- Adam Rosenlund
Earlier this summer, Boise Weekly chronicled Idaho's deep Southern roots and reported how some Gem State residents still embrace the Confederate battle flag, in spite of the growing national debate over the flag's impact.
"I see them all over," said Dr. Todd Shallat, Boise State professor and director of the university's Center for Idaho History and Politics. "You want to see the Confederate flag? Go to a truck stop. Gun racks. Coffee mugs. Belt buckles... Man and his symbols."
Now the latest flag-flap has unfurled in the Canyon County community of Wilder. That's where the Idaho Press-Tribune reports a student in the Canyon-Owyhee School Service Agency (separate from the Wilder School District) showed up for school this week proudly displaying the so-called "Stars and Bars" on his vehicle. Officials with the Canyon-Owyhee School Service Agency said there won't be any disciplinary action after they asked the student not to display the flag again on school property.
Nevertheless, the Press-Tribune reports the issue will be a topic at the next meeting of school board trustees, set for 6 p.m., Sept. 2 at the COSSA CRTC building in Wilder. School officials said they even want the nearby Caldwell Police Department to weigh in on the matter and comment whether they think the flag is a gang indicator.
School officials said they decided the flag should be removed from school property after they consulted idahogangs.com, a site managed by the Idaho Department of Correction. The website—though currently down—reportedly includes the Confederate battle flag as a gang indicator.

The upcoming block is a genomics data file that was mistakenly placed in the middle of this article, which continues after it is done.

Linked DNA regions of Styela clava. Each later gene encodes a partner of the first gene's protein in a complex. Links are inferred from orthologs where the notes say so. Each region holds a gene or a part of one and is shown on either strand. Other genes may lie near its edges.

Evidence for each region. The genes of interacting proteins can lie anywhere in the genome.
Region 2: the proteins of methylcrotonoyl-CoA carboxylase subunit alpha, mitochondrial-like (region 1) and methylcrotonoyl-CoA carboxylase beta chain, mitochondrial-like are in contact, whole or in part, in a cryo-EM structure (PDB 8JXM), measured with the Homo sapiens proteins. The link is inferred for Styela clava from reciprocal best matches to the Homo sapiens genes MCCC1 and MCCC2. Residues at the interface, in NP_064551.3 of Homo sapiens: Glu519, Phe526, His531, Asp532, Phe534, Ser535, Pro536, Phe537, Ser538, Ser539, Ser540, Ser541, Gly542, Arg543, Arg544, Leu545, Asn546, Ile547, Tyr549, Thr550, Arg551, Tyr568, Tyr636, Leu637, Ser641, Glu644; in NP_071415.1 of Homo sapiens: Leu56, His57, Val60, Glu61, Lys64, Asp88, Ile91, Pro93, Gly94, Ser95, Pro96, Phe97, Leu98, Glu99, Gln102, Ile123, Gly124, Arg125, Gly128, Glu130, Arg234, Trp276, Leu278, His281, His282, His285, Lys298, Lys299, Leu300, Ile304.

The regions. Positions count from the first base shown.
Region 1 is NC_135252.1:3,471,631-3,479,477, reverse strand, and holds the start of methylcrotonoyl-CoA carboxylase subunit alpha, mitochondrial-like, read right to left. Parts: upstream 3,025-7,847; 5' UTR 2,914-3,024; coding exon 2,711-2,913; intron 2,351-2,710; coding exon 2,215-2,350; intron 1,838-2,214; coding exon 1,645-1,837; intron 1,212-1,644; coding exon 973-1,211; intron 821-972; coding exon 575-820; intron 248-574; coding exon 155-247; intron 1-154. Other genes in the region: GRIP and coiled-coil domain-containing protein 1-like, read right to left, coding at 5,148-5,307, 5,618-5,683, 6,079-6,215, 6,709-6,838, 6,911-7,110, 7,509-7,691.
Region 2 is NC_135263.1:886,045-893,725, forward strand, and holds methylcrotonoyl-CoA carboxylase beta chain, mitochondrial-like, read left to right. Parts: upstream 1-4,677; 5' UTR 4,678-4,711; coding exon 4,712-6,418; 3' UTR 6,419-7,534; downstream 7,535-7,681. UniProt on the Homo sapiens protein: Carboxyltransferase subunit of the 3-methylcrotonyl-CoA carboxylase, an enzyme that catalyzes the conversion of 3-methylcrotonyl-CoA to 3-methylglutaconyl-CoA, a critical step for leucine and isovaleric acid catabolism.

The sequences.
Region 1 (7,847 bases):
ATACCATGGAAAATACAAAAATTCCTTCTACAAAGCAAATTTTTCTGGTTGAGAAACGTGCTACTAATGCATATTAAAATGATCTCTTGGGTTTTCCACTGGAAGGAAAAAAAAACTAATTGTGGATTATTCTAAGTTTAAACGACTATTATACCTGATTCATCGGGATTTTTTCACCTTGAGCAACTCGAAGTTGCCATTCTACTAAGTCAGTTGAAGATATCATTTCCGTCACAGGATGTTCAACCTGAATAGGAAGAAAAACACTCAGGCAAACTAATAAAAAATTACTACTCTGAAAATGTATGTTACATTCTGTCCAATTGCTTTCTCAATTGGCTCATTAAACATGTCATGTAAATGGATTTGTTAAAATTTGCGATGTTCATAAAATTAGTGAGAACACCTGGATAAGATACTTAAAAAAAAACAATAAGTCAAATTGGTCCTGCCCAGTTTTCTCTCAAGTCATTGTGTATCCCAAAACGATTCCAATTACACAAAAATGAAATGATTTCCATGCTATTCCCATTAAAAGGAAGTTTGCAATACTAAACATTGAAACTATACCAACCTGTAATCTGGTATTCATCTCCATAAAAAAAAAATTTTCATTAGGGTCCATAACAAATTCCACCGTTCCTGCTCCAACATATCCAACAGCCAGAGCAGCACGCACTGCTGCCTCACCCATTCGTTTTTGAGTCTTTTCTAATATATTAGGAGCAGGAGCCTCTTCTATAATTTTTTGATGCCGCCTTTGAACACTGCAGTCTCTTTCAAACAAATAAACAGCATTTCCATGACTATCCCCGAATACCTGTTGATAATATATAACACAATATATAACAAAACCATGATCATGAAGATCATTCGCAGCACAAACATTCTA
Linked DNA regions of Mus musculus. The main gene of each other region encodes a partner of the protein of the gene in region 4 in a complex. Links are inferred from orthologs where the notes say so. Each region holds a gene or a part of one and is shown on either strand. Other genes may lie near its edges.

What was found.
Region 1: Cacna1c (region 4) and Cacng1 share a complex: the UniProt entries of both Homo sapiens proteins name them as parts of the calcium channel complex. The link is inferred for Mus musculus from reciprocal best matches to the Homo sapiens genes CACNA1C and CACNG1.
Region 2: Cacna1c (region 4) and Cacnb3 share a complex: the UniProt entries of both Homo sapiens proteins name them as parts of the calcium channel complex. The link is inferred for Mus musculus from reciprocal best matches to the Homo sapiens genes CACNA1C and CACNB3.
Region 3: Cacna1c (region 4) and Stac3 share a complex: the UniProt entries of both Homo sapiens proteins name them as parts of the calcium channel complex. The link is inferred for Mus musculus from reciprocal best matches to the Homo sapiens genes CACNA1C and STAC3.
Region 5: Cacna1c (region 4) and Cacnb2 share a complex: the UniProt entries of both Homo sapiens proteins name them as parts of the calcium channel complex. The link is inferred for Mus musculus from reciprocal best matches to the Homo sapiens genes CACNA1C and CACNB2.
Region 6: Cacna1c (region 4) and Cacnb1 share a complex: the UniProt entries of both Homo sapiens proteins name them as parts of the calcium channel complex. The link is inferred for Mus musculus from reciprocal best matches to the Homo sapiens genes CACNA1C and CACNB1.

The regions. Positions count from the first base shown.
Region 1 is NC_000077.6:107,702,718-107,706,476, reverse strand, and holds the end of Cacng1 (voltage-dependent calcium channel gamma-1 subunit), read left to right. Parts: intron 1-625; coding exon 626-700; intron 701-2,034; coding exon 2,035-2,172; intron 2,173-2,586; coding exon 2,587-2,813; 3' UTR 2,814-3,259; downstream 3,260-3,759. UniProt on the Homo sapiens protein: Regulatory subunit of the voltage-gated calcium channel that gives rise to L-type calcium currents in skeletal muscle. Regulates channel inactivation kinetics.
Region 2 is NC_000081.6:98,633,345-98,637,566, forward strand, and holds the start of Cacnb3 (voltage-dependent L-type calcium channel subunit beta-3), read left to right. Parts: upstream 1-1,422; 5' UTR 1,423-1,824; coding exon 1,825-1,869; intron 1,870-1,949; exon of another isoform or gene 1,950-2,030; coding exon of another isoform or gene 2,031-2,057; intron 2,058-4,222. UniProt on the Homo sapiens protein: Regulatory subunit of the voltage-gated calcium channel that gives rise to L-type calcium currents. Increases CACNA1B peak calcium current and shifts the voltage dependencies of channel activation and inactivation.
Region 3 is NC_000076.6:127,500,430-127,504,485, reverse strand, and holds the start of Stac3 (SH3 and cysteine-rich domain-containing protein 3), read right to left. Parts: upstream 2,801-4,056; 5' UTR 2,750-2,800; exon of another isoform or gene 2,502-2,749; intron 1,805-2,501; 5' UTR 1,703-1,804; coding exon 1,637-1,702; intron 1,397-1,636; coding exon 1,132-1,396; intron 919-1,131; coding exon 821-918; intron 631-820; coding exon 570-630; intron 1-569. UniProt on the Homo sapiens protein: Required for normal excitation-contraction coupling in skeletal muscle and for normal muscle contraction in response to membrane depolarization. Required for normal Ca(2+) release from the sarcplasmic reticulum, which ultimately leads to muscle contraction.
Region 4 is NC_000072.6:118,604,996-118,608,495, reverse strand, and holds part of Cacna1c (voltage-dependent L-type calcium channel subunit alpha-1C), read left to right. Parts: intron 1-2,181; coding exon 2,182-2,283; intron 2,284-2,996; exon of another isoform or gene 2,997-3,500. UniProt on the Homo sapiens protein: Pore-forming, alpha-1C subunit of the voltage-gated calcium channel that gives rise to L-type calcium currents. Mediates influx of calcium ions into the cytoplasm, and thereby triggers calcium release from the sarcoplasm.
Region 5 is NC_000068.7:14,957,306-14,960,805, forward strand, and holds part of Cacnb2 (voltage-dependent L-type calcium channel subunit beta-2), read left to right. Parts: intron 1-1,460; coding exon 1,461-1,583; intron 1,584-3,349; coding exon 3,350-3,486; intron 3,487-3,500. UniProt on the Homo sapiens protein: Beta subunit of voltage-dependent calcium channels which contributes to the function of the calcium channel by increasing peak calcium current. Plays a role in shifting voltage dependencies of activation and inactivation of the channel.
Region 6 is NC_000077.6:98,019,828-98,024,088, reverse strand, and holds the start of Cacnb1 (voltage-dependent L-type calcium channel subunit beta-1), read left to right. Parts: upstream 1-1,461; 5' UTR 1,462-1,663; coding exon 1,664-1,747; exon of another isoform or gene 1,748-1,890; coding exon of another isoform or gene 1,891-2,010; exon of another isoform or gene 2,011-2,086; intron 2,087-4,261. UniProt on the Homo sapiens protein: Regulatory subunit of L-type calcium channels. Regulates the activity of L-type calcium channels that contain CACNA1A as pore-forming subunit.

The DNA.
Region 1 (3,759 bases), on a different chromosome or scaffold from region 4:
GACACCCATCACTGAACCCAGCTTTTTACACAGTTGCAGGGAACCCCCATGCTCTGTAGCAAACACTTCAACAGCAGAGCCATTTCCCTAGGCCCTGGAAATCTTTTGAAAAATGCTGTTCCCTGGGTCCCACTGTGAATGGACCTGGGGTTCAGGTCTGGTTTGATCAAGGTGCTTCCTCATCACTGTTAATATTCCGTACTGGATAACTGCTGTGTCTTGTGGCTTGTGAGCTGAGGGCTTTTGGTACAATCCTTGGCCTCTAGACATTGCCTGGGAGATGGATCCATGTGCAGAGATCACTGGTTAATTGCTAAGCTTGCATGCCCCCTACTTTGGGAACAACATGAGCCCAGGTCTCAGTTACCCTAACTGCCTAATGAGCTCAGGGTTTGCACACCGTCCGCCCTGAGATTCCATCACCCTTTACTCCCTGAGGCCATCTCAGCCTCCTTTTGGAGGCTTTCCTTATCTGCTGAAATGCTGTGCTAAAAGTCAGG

- Blanchard Republican Rep. Heather Scott displayed a Confederate battle flag on her float in the annual Timber Days parade in Priest River.
Attached to the photo, which also included her campaign sign, Scott wrote: "Protecting and promoting our freedom of speech is an honor." Joining her on the float, according to the Spokesman-Review, was Ponderay Republican Rep. Sage Dixon.
The S-R reports human rights leaders in North Idaho condemned Scott's use of the flag, while Priest River Mayor Jim Martin expressed disappointment that she chose to include it in the town's celebration.
"I think that things like this will lead to people in other areas characterizing us in a certain way because of the history we have in North Idaho," he said, referring to the period from the mid-1980s through the 1990s when the region was home to the Aryan Nations and other extremist groups that also included the Confederate battle flag in their demonstrations.
For her part, Scott told the S-R she would "do it again."